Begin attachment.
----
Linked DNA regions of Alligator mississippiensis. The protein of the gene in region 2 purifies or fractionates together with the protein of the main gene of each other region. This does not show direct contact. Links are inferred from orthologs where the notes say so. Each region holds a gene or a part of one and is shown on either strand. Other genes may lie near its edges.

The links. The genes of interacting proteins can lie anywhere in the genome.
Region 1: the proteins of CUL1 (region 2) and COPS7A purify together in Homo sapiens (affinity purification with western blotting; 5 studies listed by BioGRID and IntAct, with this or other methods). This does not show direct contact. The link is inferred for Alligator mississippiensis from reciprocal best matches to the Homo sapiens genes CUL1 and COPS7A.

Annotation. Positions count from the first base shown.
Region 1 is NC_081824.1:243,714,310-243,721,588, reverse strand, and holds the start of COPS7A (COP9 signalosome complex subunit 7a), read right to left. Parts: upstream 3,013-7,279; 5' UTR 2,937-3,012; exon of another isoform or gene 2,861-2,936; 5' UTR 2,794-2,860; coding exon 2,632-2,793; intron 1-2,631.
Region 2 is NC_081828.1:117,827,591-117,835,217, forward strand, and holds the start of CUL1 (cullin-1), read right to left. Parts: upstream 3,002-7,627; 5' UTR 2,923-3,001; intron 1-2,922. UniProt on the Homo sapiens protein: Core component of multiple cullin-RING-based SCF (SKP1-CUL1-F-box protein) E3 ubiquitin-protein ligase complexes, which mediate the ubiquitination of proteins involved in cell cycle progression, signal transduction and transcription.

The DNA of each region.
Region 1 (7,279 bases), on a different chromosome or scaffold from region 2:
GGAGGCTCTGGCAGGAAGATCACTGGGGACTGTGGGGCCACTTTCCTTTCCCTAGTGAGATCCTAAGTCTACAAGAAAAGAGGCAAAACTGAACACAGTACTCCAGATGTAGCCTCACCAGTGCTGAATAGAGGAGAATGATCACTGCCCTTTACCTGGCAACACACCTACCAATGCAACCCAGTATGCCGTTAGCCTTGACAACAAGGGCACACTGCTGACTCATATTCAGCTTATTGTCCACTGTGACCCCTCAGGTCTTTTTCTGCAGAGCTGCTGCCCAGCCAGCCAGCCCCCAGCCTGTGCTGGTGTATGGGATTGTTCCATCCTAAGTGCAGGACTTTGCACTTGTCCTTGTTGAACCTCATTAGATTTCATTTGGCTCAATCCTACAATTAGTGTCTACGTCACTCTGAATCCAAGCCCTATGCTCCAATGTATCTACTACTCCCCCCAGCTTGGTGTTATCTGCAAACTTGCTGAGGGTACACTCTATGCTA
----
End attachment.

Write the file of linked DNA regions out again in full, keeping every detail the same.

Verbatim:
Linked DNA regions of Alligator mississippiensis. The protein of the gene in region 2 purifies or fractionates together with the protein of the main gene of each other region. This does not show direct contact. Links are inferred from orthologs where the notes say so. Each region holds a gene or a part of one and is shown on either strand. Other genes may lie near its edges.

The links. The genes of interacting proteins can lie anywhere in the genome.
Region 1: the proteins of CUL1 (region 2) and COPS7A purify together in Homo sapiens (affinity purification with western blotting; 5 studies listed by BioGRID and IntAct, with this or other methods). This does not show direct contact. The link is inferred for Alligator mississippiensis from reciprocal best matches to the Homo sapiens genes CUL1 and COPS7A.

Annotation. Positions count from the first base shown.
Region 1 is NC_081824.1:243,714,310-243,721,588, reverse strand, and holds the start of COPS7A (COP9 signalosome complex subunit 7a), read right to left. Parts: upstream 3,013-7,279; 5' UTR 2,937-3,012; exon of another isoform or gene 2,861-2,936; 5' UTR 2,794-2,860; coding exon 2,632-2,793; intron 1-2,631.
Region 2 is NC_081828.1:117,827,591-117,835,217, forward strand, and holds the start of CUL1 (cullin-1), read right to left. Parts: upstream 3,002-7,627; 5' UTR 2,923-3,001; intron 1-2,922. UniProt on the Homo sapiens protein: Core component of multiple cullin-RING-based SCF (SKP1-CUL1-F-box protein) E3 ubiquitin-protein ligase complexes, which mediate the ubiquitination of proteins involved in cell cycle progression, signal transduction and transcription.

The DNA of each region.
Region 1 (7,279 bases), on a different chromosome or scaffold from region 2:
GGAGGCTCTGGCAGGAAGATCACTGGGGACTGTGGGGCCACTTTCCTTTCCCTAGTGAGATCCTAAGTCTACAAGAAAAGAGGCAAAACTGAACACAGTACTCCAGATGTAGCCTCACCAGTGCTGAATAGAGGAGAATGATCACTGCCCTTTACCTGGCAACACACCTACCAATGCAACCCAGTATGCCGTTAGCCTTGACAACAAGGGCACACTGCTGACTCATATTCAGCTTATTGTCCACTGTGACCCCTCAGGTCTTTTTCTGCAGAGCTGCTGCCCAGCCAGCCAGCCCCCAGCCTGTGCTGGTGTATGGGATTGTTCCATCCTAAGTGCAGGACTTTGCACTTGTCCTTGTTGAACCTCATTAGATTTCATTTGGCTCAATCCTACAATTAGTGTCTACGTCACTCTGAATCCAAGCCCTATGCTCCAATGTATCTACTACTCCCCCCAGCTTGGTGTTATCTGCAAACTTGCTGAGGGTACACTCTATGCTA